Node.js - Inheriting from EventEmitter

This is a repost of an answer on Stackoverflow. Someone asked a question about how to inherit from EventEmitter. Here is an excerpt from metamatt‘s answer.


To inherit from another Javascript object, Node.js’s EventEmitter in particular but really any object in general, you need to do two things:

  • provide a constructor for your object, which completely initializes the object; in the case that you’re inheriting from some other object, you probably want to delegate some of this initialization work to the super constructor.
  • provide a prototype object that will be used as the [[proto]] for objects created from your constructor; in the case that you’re inheriting from some other object, you probably want to use an instance of the other object as your prototype.

This is more complicated in Javascript than it might seem in other languages because Javascript separates object behavior into “constructor” and “prototype”. These concepts are meant to be used together, but can be used separately.

Javascript is a very malleable language and people use it differently and there is no single true definition of what “inheritance” means.

In many cases, you can get away with doing a subset of what’s correct, and you’ll find tons of examples to follow that seem to work fine for your case.

For the specific case of Node.js’s EventEmitter, here’s what works:

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var EventEmitter = require('events').EventEmitter;
var util = require('util');
// Define the constructor for your derived "class"
function Master(arg1, arg2) {
// call the super constructor to initialize `this`
EventEmitter.call(this);
// your own initialization of `this` follows here
};
// Declare that your class should use EventEmitter as its prototype.
// This is roughly equivalent to: Master.prototype = Object.create(EventEmitter.prototype)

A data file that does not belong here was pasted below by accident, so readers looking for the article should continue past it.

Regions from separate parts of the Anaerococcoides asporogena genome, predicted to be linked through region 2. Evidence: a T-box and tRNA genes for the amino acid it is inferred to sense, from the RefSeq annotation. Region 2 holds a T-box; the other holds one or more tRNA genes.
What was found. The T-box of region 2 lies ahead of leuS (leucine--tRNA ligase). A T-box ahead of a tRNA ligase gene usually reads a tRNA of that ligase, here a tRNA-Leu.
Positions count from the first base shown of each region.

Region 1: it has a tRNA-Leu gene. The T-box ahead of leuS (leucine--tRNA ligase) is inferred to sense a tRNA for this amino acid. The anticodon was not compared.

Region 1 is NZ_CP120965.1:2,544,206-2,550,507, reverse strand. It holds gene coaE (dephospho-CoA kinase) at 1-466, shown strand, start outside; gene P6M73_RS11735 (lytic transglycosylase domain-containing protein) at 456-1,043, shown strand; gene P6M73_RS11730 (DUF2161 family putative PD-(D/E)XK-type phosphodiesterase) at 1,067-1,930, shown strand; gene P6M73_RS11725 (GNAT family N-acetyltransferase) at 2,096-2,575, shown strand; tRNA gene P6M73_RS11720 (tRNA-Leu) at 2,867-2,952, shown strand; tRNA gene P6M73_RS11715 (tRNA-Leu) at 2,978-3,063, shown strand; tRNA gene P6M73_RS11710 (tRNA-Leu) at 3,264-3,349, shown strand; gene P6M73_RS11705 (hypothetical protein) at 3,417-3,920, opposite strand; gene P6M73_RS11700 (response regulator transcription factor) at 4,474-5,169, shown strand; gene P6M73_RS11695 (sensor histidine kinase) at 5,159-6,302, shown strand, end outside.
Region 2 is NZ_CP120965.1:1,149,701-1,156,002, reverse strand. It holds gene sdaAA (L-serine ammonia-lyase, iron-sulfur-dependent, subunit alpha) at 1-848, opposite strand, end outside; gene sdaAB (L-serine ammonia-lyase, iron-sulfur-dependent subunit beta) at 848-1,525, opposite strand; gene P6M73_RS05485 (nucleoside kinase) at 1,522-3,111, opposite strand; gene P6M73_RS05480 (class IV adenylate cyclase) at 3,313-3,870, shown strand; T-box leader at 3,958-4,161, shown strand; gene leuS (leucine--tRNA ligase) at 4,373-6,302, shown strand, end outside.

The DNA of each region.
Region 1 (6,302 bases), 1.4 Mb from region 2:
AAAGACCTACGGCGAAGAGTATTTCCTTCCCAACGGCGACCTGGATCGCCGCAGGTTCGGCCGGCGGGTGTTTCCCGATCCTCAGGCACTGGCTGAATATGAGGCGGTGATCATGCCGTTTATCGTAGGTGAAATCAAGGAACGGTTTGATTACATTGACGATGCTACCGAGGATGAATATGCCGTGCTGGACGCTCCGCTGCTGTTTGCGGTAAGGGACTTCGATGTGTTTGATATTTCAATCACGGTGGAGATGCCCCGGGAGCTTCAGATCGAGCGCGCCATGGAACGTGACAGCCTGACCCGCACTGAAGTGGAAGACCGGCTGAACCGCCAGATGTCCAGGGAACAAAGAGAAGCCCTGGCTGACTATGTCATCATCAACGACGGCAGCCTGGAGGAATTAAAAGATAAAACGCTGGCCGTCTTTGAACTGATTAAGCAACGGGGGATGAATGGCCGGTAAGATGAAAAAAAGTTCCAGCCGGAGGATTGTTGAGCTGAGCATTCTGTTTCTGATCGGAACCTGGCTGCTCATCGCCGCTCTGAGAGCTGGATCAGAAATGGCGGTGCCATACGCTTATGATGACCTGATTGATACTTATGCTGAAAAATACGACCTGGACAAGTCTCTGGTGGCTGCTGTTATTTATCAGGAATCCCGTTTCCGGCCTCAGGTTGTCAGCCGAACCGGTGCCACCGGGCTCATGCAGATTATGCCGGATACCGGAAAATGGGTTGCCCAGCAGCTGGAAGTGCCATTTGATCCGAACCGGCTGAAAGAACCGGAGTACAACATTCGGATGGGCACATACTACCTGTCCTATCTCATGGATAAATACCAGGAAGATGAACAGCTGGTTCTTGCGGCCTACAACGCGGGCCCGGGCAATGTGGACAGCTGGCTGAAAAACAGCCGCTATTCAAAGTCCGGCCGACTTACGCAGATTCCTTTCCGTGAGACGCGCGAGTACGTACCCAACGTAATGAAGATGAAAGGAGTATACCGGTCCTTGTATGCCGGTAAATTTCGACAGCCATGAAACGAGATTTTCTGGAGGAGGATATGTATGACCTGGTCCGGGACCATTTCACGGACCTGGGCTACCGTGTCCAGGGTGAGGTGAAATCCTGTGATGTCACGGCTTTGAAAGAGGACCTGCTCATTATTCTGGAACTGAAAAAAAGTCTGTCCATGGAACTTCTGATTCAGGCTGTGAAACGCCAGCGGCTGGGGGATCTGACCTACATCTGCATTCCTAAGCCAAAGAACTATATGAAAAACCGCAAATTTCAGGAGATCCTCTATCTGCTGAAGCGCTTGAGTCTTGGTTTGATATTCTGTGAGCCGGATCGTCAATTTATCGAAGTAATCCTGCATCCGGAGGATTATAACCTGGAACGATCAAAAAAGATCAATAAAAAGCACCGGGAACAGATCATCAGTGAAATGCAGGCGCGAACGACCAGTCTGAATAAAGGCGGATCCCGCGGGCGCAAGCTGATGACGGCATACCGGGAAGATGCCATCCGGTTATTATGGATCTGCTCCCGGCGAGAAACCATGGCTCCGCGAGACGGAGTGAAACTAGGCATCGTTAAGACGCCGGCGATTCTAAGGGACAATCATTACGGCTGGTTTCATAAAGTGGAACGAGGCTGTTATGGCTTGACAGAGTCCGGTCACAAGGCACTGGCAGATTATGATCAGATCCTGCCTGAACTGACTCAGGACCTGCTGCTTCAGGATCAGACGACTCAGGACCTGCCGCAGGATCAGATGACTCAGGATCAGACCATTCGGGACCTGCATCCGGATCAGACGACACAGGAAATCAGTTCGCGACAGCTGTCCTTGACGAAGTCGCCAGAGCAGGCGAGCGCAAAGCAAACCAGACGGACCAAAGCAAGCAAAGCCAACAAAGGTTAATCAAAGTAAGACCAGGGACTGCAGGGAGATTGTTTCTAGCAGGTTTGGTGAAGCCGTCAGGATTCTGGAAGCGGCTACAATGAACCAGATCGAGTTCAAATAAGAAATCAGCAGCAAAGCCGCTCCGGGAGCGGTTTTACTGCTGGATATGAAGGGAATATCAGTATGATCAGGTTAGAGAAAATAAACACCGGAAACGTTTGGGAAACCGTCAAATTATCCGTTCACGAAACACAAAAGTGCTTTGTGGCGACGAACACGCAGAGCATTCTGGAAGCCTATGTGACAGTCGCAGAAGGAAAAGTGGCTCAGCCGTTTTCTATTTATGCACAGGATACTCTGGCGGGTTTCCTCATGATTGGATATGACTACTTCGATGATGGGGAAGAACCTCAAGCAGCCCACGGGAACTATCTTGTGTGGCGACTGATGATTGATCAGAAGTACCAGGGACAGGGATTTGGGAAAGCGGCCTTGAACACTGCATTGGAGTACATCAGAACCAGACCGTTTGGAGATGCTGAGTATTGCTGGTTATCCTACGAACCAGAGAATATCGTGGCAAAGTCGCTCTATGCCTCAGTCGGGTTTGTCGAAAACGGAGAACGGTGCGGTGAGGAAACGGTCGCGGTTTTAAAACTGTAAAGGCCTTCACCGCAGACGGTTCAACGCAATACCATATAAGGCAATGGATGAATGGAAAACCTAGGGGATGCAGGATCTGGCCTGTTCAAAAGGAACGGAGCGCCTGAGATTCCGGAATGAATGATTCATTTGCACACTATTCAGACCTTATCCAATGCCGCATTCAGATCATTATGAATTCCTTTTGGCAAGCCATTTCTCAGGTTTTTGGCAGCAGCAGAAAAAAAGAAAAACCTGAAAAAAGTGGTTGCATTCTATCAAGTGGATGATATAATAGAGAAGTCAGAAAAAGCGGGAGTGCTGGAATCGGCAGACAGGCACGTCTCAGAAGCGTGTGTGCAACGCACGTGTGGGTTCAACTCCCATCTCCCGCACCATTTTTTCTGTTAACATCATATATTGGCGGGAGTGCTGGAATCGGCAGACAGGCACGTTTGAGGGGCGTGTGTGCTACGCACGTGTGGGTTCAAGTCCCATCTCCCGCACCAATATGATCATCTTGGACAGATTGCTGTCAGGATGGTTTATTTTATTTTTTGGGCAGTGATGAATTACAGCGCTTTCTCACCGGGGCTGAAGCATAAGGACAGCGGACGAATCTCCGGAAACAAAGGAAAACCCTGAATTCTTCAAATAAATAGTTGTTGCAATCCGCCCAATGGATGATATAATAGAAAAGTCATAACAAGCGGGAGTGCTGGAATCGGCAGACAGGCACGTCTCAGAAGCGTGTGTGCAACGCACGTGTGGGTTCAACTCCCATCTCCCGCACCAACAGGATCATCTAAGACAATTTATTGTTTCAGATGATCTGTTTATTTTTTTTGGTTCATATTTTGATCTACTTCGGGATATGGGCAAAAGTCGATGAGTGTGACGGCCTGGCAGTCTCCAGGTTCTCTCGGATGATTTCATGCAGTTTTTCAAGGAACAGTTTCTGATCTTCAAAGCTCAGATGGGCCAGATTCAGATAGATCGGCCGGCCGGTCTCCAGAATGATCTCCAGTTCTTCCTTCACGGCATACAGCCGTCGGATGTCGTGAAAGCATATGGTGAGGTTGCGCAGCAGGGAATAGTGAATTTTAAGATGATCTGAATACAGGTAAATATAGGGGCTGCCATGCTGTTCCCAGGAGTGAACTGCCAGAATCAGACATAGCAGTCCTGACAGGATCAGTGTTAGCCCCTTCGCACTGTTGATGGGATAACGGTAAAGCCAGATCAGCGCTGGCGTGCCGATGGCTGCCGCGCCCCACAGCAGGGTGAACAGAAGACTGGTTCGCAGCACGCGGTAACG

util.inherits(Master, EventEmitter);

Possible foibles:

  • If you set the prototype for your subclass (Master.prototype), with or without using util.inherits, but don’t call the super constructor (EventEmitter) for instances of your class, they won’t be properly initialized.
  • If you call the super constructor but don’t set the prototype, EventEmitter methods won’t work on your object
  • You might try to use an initialized instance of the superclass (new EventEmitter) as Master.prototype instead of having the subclass constructor Master call the super constructor EventEmitter; depending on the behavior of the superclass constructor that might seem like it’s working fine for a while, but is not the same thing (and won’t work for EventEmitter).
  • You might try to use the super prototype directly (Master.prototype = EventEmitter.prototype) instead of adding an additional layer of object via Object.create; this might seem like it’s working fine until someone monkeypatches your object Master and has inadvertently also monkeypatched EventEmitter and all its other descendants. Each “class” should have its own prototype.

Again: to inherit from EventEmitter (or really any existing object “class”), you want to define a constructor that chains to the super constructor and provides a prototype that is derived from the super prototype.

Resource

StackOverflow: Node.js - inheriting from EventEmitter